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This article was published on July 27, 2012


Apple buys mobile and network security company AuthenTec Inc for $356 million

Apple buys mobile and network security company AuthenTec Inc for $356 million
Matt Brian
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Matt Brian

Matt is the former News Editor for The Next Web. You can follow him on Twitter, subscribe to his updates on Facebook and catch up with him Matt is the former News Editor for The Next Web. You can follow him on Twitter, subscribe to his updates on Facebook and catch up with him on Google+.

Mobile and network security company AuthenTec Inc announced this morning that it has been acquired by Apple for $8 a share, which equates to $356 million (in cash).

News of the deal comes from a 8-K filed by AuthenTec, which says that it has entered an Intellectual Property and Technology Agreement with Apple yesterday, allowing the Cupertino company to acquire non-exclusive licenses to Authentec’s hardware and software technologies, as well as its patent portfolio.

AuthenTec prides itself on offering secure networking, content and data protection, also offering fingerprint security on PC and mobile devices.

It details what it does on its Fact Sheet:

AuthenTec’s award-winning smart fingerprint sensors provide multiple touch-powered features that extend beyond user authentication to include convenience, personalization and touch control. The Company’s TouchChip area fingerprint sensors and modules comply with government and industry standards and offer the ruggedness, strong security and ease of integration needed for quick and broad deployment. TouchChip sensors dramatically lower the size, cost and power of fingerprint sensors versus optical-based fingerprint solutions.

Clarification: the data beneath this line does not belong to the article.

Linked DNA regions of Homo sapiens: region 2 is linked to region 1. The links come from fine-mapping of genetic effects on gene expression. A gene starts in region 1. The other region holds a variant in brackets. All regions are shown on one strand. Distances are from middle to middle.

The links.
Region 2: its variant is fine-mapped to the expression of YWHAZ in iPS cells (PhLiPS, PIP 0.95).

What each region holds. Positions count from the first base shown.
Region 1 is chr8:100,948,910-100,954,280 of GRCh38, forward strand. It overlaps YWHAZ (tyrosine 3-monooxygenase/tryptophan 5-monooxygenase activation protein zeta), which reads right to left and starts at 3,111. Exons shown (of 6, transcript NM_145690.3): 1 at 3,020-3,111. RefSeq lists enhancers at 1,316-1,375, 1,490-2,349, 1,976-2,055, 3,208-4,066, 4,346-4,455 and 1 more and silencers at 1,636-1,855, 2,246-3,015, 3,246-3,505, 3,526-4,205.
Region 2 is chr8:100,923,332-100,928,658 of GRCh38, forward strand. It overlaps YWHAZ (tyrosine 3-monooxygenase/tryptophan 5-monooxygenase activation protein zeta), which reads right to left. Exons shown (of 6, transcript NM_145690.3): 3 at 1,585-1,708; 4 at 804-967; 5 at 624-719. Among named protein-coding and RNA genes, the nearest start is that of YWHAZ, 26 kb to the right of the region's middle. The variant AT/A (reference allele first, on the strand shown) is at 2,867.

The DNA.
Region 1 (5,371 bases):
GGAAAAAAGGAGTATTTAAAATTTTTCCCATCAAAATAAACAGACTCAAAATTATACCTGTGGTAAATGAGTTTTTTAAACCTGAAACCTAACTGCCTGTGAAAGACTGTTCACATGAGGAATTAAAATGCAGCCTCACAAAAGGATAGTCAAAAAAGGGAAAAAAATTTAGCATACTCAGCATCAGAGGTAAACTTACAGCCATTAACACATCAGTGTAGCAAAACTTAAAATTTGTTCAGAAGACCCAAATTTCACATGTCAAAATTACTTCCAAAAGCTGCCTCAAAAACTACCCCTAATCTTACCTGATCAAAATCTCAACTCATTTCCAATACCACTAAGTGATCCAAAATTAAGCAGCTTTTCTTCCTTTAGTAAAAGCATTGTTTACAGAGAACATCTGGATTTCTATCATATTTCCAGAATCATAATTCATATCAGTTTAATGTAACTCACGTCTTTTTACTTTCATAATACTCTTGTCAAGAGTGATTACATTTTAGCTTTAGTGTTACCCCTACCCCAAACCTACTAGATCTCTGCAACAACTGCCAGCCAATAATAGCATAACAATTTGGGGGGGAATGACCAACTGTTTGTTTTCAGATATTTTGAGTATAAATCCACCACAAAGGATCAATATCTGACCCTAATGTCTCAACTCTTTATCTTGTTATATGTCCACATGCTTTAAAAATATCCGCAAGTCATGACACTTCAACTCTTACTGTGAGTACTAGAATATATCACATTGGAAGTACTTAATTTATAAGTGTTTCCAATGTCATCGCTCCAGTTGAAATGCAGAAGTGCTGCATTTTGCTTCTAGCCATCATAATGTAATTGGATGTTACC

Apple paid $20 million for the rights to the above technologies and will allow the company to license the patents on a non-exclusive basis for up to $115 million. AuthenTec said it has more registered patents than any of its rivals in the space, with 200 filed and issued U.S. patents.

AuthenTec counts Alcatel-Lucent, Cisco, Fujitsu, HBO, HP, Lenovo, LG, Motorola, Nokia, Orange, Samsung, Sky, and Texas Instruments amongst its customers, so Apple might be positioning itself not only to secure the company’s products, but could end up licensing them back to its rivals.

Apple will also pay AuthenTec $7.5 million for “non-recurring engineering services,” with any new research conducted by company immediately belonging to Apple.

This will undoubtedly increase speculation that Apple is to include similar technology in its next-generation devices, but the company has yet to comment on the acquisition.

What’s interesting to note is that the company signed an agreement with Samsung just last week, using its “QuickSec VPN security for use in its new Android smartphone and tablet models.”

Reading Authentec’s SEC filing, we can assume that the technologies will still be licensed, but all roads will now flow back to Apple.

[Image Credit: Hakan Dahlstrom]